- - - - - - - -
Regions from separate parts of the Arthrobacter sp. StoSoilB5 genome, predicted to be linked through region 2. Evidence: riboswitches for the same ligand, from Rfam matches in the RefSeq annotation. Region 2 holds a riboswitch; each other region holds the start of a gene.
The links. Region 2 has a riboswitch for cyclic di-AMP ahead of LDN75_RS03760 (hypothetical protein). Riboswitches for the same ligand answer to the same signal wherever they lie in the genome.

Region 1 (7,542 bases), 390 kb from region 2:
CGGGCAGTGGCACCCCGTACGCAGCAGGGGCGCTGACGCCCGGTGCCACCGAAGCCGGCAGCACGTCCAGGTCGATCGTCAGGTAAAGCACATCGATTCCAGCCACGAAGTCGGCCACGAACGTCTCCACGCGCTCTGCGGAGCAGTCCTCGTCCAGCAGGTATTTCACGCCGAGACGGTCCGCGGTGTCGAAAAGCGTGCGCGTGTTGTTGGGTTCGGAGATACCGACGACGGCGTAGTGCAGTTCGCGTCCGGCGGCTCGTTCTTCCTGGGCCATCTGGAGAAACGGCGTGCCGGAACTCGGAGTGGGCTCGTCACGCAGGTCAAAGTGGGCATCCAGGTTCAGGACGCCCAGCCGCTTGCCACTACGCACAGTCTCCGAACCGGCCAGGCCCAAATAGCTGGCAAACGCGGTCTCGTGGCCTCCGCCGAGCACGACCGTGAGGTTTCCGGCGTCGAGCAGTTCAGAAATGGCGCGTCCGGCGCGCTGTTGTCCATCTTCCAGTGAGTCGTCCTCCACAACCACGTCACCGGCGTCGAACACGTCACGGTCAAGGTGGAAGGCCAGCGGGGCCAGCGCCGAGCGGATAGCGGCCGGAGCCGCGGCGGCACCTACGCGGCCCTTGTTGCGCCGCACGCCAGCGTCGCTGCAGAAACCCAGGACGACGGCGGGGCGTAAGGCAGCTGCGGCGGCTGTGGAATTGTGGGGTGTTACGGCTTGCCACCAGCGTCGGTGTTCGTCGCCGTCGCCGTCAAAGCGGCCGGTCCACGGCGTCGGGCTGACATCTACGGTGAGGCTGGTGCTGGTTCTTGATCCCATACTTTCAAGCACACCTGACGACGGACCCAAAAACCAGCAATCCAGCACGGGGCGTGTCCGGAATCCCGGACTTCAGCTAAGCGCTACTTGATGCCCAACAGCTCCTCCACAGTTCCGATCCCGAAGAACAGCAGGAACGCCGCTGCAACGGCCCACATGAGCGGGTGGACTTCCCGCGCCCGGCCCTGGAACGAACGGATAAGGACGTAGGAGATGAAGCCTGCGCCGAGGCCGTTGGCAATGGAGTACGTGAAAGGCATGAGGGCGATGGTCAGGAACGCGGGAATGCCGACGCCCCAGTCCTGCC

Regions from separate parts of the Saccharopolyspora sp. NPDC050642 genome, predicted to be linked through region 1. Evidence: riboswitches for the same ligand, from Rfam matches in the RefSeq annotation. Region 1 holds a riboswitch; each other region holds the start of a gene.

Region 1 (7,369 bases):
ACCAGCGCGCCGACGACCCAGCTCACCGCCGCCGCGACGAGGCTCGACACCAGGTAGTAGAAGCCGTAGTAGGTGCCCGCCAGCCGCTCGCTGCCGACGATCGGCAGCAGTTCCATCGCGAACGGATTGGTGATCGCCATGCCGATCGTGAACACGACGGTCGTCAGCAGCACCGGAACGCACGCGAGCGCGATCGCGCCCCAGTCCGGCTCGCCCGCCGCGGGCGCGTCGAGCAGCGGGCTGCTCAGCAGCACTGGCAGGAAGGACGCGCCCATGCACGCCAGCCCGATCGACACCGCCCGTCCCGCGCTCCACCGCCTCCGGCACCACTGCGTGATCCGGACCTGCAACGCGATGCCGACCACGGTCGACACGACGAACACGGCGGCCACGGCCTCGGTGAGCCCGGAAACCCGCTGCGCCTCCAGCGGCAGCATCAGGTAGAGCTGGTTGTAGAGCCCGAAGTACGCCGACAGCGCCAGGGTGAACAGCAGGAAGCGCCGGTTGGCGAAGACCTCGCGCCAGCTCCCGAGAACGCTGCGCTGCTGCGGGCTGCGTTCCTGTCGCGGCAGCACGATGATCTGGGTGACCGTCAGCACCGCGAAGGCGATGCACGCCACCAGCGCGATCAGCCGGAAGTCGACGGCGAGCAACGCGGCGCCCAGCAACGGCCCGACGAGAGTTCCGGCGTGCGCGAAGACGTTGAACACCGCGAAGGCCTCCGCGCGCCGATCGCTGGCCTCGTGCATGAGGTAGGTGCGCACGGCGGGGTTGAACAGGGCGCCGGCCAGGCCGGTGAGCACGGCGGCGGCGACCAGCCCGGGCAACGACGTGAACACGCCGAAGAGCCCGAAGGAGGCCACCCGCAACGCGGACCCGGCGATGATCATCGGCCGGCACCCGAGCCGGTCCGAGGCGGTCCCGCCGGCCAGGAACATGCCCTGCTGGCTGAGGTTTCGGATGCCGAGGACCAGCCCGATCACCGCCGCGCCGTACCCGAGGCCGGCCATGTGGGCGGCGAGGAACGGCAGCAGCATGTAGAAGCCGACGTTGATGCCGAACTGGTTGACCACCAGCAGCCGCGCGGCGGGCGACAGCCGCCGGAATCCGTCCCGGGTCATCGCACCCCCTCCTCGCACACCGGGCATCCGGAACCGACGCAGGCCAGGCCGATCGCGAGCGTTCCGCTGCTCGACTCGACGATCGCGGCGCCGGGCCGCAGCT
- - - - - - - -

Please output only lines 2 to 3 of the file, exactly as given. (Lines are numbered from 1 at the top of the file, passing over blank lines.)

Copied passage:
The links. Region 2 has a riboswitch for cyclic di-AMP ahead of LDN75_RS03760 (hypothetical protein). Riboswitches for the same ligand answer to the same signal wherever they lie in the genome.

Region 1 (7,542 bases), 390 kb from region 2: